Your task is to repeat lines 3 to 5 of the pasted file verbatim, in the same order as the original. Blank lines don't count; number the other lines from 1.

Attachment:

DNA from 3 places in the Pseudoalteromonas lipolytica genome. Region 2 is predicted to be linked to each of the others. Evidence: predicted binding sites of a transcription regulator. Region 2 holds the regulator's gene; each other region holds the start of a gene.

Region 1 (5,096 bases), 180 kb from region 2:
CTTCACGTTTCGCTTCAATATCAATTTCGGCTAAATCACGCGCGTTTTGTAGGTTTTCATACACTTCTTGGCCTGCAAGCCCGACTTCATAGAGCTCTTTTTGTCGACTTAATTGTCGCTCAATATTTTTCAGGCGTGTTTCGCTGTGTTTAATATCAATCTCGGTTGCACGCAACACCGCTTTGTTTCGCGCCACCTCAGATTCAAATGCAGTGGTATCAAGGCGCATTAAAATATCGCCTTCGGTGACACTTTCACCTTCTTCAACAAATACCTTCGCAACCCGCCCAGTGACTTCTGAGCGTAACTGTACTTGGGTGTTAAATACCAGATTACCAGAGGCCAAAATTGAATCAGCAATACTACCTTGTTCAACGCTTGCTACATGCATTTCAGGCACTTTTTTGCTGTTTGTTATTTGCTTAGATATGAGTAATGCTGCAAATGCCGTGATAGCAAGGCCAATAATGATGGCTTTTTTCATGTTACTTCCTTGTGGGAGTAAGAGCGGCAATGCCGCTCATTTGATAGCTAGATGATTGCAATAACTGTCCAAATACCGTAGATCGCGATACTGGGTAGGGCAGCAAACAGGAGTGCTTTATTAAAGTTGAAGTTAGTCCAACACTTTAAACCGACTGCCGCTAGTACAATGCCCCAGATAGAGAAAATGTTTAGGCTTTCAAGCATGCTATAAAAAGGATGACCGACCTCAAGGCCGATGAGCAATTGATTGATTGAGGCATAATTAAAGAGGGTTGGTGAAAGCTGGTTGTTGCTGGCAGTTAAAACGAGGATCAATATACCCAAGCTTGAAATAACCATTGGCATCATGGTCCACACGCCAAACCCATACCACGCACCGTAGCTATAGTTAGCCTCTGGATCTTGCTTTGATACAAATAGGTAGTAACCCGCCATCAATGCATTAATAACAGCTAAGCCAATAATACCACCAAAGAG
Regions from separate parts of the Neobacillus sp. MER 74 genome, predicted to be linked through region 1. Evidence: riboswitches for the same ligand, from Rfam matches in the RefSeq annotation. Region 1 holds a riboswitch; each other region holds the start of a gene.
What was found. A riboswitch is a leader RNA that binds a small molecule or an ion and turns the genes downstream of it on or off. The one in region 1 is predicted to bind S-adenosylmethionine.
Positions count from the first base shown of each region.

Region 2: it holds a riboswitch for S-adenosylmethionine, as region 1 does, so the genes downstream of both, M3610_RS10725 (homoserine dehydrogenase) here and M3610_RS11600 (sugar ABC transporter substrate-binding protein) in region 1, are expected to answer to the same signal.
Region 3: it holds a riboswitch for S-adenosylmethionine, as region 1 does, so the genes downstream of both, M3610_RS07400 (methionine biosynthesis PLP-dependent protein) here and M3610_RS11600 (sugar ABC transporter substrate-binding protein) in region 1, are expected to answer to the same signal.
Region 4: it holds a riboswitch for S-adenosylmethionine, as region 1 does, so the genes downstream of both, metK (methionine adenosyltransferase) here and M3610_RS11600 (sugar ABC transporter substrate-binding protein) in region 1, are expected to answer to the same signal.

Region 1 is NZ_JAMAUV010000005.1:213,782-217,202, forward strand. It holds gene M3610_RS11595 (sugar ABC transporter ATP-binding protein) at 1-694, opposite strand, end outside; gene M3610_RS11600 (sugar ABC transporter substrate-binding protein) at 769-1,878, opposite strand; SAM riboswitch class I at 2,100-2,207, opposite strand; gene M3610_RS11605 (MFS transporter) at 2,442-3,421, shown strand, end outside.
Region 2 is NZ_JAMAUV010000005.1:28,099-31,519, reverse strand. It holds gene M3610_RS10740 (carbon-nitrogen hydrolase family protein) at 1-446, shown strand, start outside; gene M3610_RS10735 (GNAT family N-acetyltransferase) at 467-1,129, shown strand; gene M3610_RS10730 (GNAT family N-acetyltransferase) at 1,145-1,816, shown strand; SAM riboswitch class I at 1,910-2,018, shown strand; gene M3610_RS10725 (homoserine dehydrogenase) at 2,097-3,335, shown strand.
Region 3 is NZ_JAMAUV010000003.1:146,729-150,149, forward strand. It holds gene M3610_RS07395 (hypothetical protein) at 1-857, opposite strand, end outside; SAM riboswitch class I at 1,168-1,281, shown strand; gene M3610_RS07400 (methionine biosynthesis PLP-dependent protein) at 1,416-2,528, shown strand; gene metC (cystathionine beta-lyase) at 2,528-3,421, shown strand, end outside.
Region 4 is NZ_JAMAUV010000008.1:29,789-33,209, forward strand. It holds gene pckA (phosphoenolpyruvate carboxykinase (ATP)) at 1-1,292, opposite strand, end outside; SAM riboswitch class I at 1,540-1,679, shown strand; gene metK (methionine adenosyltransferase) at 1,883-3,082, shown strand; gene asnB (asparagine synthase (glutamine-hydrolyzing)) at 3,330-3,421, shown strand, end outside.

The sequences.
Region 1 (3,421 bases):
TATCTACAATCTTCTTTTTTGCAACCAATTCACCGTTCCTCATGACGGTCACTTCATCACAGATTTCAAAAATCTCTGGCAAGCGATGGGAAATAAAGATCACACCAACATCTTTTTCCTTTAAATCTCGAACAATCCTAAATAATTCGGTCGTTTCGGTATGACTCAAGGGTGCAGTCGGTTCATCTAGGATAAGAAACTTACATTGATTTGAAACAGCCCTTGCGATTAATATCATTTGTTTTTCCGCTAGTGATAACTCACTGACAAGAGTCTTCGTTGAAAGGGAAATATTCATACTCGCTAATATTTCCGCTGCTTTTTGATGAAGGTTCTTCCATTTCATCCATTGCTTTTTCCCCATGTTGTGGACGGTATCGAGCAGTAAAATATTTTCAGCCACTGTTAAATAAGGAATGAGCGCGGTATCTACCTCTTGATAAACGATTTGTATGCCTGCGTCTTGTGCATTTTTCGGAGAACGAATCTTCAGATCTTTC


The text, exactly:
CTTCACGTTTCGCTTCAATATCAATTTCGGCTAAATCACGCGCGTTTTGTAGGTTTTCATACACTTCTTGGCCTGCAAGCCCGACTTCATAGAGCTCTTTTTGTCGACTTAATTGTCGCTCAATATTTTTCAGGCGTGTTTCGCTGTGTTTAATATCAATCTCGGTTGCACGCAACACCGCTTTGTTTCGCGCCACCTCAGATTCAAATGCAGTGGTATCAAGGCGCATTAAAATATCGCCTTCGGTGACACTTTCACCTTCTTCAACAAATACCTTCGCAACCCGCCCAGTGACTTCTGAGCGTAACTGTACTTGGGTGTTAAATACCAGATTACCAGAGGCCAAAATTGAATCAGCAATACTACCTTGTTCAACGCTTGCTACATGCATTTCAGGCACTTTTTTGCTGTTTGTTATTTGCTTAGATATGAGTAATGCTGCAAATGCCGTGATAGCAAGGCCAATAATGATGGCTTTTTTCATGTTACTTCCTTGTGGGAGTAAGAGCGGCAATGCCGCTCATTTGATAGCTAGATGATTGCAATAACTGTCCAAATACCGTAGATCGCGATACTGGGTAGGGCAGCAAACAGGAGTGCTTTATTAAAGTTGAAGTTAGTCCAACACTTTAAACCGACTGCCGCTAGTACAATGCCCCAGATAGAGAAAATGTTTAGGCTTTCAAGCATGCTATAAAAAGGATGACCGACCTCAAGGCCGATGAGCAATTGATTGATTGAGGCATAATTAAAGAGGGTTGGTGAAAGCTGGTTGTTGCTGGCAGTTAAAACGAGGATCAATATACCCAAGCTTGAAATAACCATTGGCATCATGGTCCACACGCCAAACCCATACCACGCACCGTAGCTATAGTTAGCCTCTGGATCTTGCTTTGATACAAATAGGTAGTAACCCGCCATCAATGCATTAATAACAGCTAAGCCAATAATACCACCAAAGAG
Regions from separate parts of the Neobacillus sp. MER 74 genome, predicted to be linked through region 1. Evidence: riboswitches for the same ligand, from Rfam matches in the RefSeq annotation. Region 1 holds a riboswitch; each other region holds the start of a gene.
What was found. A riboswitch is a leader RNA that binds a small molecule or an ion and turns the genes downstream of it on or off. The one in region 1 is predicted to bind S-adenosylmethionine.